EASLEY — Anderson County deputies were called to 215 Maycaw Drive in Easley last Thursday following a 911 call reporting a break-in that led to what was believed a standoff for more than five hours.
Allison Taffer, one of the home’s residents, was on the scene during the deputies’ attempts to clear the home.
“My son and I pulled in around 3:15, just like every day after school, and we noticed the freezer door in the garage standing open,” Taffer explained. “There wasn’t any standing water anywhere and we thought it was strange, but I never thought there might be someone in the house.”
Taffer said it didn’t take her or her son long to realize something was amiss.
“The back door was standing open and I knew someone had at least been in the house,” she said. “We walked through and I noticed my jewelry box was missing and the flat screen TV, but when we heard an interior door close, that’s when we went out the front.”
There were two calls placed to 911 in relation to the break-in, including Taffer’s original call during her search of the home, which she believed to reveal the residence empty.
“I called to report that we had been robbed, that the house had been broken into,” Taffer said. “I told the operator the house was clear because I thought it was. It wasn’t until I heard the door close that we ran out and knew somebody was still inside.”
The door Taffer is referring to is an interior door she heard close while she and her son were inspecting the residence.
As a result of the noise, Taffer and her son ran from their home through the front door leading onto the lawn, and before being able to look back, she reports she heard the door close behind them.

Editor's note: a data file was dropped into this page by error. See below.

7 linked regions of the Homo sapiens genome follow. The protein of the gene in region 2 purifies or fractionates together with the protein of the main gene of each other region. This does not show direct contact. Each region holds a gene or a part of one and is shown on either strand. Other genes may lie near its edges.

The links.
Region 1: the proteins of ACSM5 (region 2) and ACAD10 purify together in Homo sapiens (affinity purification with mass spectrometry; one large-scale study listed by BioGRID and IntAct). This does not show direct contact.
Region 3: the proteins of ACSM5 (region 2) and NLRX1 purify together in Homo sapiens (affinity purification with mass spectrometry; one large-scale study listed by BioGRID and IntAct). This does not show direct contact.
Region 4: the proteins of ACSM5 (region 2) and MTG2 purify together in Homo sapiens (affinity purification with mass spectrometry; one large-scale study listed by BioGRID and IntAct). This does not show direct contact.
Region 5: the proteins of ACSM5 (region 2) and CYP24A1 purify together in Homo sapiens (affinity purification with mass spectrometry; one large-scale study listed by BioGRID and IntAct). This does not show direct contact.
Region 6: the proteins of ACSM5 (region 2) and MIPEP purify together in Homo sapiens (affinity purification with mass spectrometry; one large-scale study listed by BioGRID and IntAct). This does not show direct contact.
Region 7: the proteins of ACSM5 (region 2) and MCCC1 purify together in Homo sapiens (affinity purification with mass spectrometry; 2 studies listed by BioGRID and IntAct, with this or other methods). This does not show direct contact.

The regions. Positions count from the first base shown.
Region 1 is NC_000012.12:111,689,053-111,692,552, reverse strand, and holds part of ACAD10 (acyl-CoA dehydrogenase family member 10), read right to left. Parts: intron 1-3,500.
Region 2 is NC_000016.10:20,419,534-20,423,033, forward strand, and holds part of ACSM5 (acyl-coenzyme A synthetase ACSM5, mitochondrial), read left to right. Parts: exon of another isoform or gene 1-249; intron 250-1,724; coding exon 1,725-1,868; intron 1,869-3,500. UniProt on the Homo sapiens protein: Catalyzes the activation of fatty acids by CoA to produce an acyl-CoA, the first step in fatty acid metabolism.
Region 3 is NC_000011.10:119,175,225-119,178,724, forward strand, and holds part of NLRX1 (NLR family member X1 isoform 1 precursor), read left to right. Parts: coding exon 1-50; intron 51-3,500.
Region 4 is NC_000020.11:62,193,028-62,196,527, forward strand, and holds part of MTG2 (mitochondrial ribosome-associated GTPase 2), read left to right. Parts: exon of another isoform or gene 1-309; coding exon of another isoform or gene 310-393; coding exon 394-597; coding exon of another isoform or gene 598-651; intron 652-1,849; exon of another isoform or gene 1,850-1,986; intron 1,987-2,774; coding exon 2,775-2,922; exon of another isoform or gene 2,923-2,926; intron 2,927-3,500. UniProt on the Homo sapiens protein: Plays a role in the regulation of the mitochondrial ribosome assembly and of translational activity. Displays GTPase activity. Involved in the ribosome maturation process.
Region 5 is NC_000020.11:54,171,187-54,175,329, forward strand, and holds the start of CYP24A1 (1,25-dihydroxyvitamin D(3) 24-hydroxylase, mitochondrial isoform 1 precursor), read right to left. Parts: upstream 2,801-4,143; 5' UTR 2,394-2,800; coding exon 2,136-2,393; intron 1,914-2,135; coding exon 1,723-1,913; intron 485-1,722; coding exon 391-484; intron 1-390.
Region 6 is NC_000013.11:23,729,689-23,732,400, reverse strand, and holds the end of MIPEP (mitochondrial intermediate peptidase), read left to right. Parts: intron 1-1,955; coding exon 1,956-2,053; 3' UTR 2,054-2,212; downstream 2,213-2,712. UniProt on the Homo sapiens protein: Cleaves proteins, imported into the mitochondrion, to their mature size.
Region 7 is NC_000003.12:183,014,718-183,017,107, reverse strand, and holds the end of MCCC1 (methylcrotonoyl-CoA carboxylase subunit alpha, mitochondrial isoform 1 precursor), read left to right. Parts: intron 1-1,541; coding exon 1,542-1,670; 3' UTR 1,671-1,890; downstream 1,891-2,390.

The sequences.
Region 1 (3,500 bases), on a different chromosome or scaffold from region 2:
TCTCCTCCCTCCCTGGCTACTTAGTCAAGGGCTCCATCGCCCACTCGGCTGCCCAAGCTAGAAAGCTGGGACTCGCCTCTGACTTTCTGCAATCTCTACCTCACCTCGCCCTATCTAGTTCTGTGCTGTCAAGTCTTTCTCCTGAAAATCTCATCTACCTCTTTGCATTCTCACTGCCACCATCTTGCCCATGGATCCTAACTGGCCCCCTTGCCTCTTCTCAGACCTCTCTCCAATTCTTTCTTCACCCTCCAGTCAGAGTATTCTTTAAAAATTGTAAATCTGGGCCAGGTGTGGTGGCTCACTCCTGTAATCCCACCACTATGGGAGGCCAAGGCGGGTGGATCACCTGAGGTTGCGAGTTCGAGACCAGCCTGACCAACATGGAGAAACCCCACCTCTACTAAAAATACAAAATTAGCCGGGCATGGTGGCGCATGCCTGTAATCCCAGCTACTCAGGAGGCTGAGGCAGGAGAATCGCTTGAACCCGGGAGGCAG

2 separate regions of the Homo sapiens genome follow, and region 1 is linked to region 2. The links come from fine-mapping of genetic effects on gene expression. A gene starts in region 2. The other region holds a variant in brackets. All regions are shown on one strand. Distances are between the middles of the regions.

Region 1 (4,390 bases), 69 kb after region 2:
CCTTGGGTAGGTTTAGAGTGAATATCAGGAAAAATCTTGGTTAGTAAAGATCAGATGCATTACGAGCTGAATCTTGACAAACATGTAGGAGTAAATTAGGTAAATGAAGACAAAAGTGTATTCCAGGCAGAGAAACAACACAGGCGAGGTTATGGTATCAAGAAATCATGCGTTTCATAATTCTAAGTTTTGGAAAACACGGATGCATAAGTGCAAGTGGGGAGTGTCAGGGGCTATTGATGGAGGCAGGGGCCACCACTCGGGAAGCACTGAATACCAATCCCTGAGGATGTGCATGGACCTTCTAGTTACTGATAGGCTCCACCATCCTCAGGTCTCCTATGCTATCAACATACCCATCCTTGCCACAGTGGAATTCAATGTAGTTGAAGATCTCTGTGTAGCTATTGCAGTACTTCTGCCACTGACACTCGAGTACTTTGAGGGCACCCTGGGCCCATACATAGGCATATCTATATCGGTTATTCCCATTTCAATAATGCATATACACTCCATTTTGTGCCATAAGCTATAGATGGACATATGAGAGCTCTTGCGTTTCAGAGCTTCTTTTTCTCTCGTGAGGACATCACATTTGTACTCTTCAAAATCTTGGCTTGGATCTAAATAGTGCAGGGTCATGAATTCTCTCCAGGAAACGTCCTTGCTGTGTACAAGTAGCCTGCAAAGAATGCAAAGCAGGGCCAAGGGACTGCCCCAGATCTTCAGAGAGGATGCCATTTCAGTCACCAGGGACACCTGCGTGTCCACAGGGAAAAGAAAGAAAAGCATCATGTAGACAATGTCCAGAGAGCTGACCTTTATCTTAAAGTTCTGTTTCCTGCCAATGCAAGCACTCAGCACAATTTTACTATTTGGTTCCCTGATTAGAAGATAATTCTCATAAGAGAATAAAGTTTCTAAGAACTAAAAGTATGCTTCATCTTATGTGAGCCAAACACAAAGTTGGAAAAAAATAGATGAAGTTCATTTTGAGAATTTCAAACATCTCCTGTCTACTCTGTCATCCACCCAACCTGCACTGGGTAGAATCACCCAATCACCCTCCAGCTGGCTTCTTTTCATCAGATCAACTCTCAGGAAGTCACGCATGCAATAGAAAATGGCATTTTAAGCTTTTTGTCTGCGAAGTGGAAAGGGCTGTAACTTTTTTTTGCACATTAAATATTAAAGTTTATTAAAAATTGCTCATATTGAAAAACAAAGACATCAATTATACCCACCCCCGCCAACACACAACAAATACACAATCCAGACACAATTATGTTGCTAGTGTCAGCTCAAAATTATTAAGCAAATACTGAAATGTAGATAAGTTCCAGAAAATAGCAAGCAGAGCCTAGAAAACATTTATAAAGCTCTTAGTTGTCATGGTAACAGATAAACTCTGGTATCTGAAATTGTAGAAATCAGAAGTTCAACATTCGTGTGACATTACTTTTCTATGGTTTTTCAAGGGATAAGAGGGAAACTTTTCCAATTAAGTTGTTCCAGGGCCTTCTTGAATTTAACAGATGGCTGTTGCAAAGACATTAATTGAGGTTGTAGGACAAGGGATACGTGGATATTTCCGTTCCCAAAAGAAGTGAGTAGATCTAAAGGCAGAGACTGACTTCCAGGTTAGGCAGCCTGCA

“Once we got out into the yard, out of the house, I heard the front door close behind us, which meant the door I heard close inside wasn’t just the wind from the back door being open,” Taffer related. “Once the front door closed behind us, we ran to our neighbors and dialed 911 again.”
During the standoff, Taffer seemed at ease where most would be tense considering the circumstances.
“I’m just glad we got out safe,” she explained, looking at her son. “The rest of it, it’s all just stuff and can be replaced. We didn’t get hurt, and we’re extremely blessed.”
As for Anderson County deputies, Taffer was pleased with their response and the care taken on the scene.
“They got here pretty quick after I called the second time,” she said. “There was already a deputy headed out after I called the first time, even though I tried to tell them I thought the house was empty. Once we got out, it didn’t take long at all before they arrived.”
Although Taffer and her son had been standing in a neighbor’s drive for several hours waiting for some resolution and the chance to go home, they weren’t worried about what you may think.
“We’re hungry. We’ve been standing out here for a long time,” Taffer chuckled. “If we could get something to eat I think it’ll all work out fine.”
There was immense speculation as to whether an intruder remained in the home and if so where they could be hiding, but in the end the speculation was pointless. Deputies eventually cleared the home and determined the residence was empty, the search spilling over into a small wooded area adjacent to the property. Hostage negotiators, K-9 units, and SWAT all participated in the incident.